Tube bosses tell Channel 4 News they will try to keep and even expand a network of accessible ramps for disabled passengers which were only expected to remain for the Paralympic and Olympic Games.
London’s aim was to deliver the most accessible Olympic and Paralympic Games ever held. Millions of pounds were invested to make the transport network in the capital easier to use for disabled passengers.
One key initiative involved providing 16 key tube stations with manual boarding ramps, including King’s Cross St Pancras, Oxford Circus and Earl’s Court. The ramps help wheelchair and scooter users to board trains more easily at stations where there is a gap between the train and the platform, but which are otherwise accessible.
There are 66 step-free stations on the 270-station underground network, but there is still an issue with actually boarding the train at many locations, which the ramps solve where they are available.
We want to keep them and are looking now at how that will work after the Paralympics. TfL spokesman
However, there was one problem – the ramps were originally seen as “temporary” and Transport for London (TfL) only said they would look at their use beyond the Games “if” they were popular.
However, after pressure from campaigners and the media, TfL confirmed to Channel 4 News that the ramps are now set for a more permanent future in London.
“We want to keep them and are looking now at how that will work after the Paralympics,” a spokesman said.
The commitment will mean a lot to the hundreds of passengers who have used the ramps during the Games. Many disabled people have been able to travel by tube for the first time in many years.
Zara Todd, who has helped Channel 4 News put Olympics travel to the test already, said the ramps had been “revolutionary”. Because she can now use her local station, the ramps have cut Todd’s commute by a third.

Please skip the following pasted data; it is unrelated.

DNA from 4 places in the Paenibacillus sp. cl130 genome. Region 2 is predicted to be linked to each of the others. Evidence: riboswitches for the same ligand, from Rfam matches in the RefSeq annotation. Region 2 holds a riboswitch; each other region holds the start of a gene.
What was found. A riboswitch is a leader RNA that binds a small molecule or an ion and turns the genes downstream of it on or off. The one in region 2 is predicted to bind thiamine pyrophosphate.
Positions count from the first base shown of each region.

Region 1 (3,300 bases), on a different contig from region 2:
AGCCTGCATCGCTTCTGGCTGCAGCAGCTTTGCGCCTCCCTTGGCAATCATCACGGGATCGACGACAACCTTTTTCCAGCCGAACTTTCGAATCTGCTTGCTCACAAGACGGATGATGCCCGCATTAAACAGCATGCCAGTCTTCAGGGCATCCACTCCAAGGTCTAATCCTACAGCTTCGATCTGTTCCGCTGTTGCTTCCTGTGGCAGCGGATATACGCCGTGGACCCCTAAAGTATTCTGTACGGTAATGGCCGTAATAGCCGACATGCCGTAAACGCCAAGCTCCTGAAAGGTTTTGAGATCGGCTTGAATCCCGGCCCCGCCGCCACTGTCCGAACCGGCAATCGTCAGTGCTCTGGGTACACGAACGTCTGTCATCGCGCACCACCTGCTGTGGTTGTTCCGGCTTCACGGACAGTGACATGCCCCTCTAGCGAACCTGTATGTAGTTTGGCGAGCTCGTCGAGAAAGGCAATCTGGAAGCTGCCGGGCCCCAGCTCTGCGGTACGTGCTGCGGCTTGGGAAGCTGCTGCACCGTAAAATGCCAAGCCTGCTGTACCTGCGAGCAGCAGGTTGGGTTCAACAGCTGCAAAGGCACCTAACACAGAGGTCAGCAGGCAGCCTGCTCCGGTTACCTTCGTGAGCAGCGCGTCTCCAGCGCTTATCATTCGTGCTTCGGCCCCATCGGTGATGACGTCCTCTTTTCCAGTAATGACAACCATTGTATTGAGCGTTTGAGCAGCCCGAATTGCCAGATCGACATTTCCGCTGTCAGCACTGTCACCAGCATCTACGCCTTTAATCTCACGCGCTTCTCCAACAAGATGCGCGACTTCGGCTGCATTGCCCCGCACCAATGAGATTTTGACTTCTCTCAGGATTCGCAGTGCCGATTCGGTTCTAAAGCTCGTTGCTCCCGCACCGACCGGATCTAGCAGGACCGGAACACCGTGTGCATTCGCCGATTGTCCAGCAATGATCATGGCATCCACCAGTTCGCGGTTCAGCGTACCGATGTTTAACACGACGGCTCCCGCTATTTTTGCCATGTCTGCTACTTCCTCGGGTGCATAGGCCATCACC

“I’m really glad they are going to keep them – it’s a great sign for the Paralympic legacy and if they continue to work in the way they are at the moment, this could go some way towards making transport more equal for disabled people, especially wheelchair users, in London. Obviously there is still some way to come but this is a step in the right direction,” she told Channel 4 News.
She said one positive aspect of the ramps was how well they had worked thanks to the positive attitudes from staff. Rather than having to pre-book the ramps, tube staff assisted users with ramps when asked and then called ahead to the destination station to ensure a member of staff was waiting for the passenger when they disembarked.
Pressure group Transport for All (TfA) has campaigned for TfL to keep the ramps, and even written to the Mayor Boris Johnson. The group’s director Faryal Velmi said they were delighted that the ramps were staying – but warned that there was still more to do.
“It’s great to have won on the issue of the ramps remaining – the next battle is for them to be rolled out to other stations,” she said.
TfA estimates that around 30 other station platforms could be made accessible with manual ramps.
TfL told Channel 4 News that part of its assessment of the future of the ramps would “include whether there are any additional locations where we could deploy them. In the meantime we are continuing to introduce new more accessible trains and rebuild key stations with additional lifts, platform humps, wide aisle gates, tactile paving and audio loops.”